The Library of Congress announced the new Poet Laureate yesterday. Philip Levine is the 18th Laureate. He’s won the Pulitzer and the National Book Award and received rave reviews from critics over the course of his long career. Hailed as a “working man’s poet,” many of his poems are about doing blue collar work in Detroit. I was driving home yesterday, listening to the radio, and I heard an excerpt of the poet reading one of his poems, titled “What Work Is.” I admit that my reading life does not include much poetry. However, I’ve always enjoyed poetry with great imagery, which this poem certainly has. Levine made me feel as if I were waiting in a long line of factory workers, desperately hoping I would be chosen to work a shift that day, and if I were not, it would be simply because of the whim of a man. The desolation and hopelessness were evident. I was especially struck by the last line because I think it could have several meanings. It made me want to go home and discuss the poem with someone. And I think that’s probably the sign of a great poet.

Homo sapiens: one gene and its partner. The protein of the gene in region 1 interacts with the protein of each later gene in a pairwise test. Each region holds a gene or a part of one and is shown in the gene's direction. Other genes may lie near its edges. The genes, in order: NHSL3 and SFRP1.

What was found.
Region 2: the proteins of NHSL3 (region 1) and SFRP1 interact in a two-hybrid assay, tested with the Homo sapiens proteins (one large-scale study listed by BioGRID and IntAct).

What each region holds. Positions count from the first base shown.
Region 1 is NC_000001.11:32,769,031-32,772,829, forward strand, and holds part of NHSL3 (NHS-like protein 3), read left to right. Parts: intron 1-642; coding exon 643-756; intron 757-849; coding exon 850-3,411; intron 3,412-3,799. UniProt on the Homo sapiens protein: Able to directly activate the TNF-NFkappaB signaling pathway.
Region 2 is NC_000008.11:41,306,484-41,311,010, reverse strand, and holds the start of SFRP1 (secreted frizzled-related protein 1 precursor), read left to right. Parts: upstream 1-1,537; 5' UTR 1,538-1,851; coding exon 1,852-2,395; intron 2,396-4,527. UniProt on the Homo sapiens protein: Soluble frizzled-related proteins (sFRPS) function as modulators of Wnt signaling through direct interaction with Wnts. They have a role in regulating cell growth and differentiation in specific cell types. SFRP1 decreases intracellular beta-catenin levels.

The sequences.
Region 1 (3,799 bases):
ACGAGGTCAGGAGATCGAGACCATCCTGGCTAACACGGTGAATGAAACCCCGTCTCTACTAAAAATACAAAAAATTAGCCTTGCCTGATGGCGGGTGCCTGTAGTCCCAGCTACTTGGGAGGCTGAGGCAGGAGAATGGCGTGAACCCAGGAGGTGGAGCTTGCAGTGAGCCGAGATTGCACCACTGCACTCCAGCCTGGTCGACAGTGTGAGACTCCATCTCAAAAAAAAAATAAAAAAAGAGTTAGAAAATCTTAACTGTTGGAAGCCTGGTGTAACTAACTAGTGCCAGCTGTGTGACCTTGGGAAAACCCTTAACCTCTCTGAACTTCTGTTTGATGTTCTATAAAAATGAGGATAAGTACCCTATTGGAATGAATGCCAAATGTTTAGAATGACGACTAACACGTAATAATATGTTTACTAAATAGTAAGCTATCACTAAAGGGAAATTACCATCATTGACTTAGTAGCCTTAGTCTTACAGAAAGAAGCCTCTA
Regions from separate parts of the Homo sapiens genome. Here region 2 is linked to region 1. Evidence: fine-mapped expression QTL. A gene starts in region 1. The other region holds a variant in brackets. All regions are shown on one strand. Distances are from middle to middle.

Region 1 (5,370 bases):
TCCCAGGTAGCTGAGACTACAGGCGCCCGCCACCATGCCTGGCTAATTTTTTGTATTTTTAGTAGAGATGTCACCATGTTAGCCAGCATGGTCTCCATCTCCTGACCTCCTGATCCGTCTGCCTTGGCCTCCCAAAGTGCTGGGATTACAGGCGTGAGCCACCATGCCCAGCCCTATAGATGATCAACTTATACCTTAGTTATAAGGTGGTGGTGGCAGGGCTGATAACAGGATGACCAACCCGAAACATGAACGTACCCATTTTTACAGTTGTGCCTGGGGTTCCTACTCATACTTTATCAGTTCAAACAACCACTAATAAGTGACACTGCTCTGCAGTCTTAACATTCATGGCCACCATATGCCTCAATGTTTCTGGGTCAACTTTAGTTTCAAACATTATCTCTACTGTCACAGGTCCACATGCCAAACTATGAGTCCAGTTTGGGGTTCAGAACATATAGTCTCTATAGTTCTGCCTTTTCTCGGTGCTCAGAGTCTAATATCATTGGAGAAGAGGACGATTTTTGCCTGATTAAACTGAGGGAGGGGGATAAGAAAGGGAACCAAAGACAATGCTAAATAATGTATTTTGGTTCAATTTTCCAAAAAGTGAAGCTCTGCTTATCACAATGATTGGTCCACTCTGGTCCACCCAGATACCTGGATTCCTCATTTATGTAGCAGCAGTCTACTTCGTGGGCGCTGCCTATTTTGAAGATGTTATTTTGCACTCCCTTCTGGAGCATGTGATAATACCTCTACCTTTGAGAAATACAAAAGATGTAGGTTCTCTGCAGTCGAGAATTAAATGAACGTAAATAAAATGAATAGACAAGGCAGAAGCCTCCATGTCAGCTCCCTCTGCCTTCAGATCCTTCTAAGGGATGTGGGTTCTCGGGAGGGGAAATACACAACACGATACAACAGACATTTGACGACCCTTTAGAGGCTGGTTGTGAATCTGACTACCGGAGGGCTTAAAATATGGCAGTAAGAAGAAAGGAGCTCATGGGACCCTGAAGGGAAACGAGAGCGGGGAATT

I also wanted to give you a little background on the history of the poet laureate. The position was created in 1936, and a poet has been chosen by the Librarian of Congress every year since – past poets have included Robert Frost and Elizabeth Bishop. The Poet Laureate is then responsible for choosing a project that promotes poetry – past projects have included sponsoring poetry conferences, having citizens choose and share their favorite poems, and bringing poetry into high school classrooms.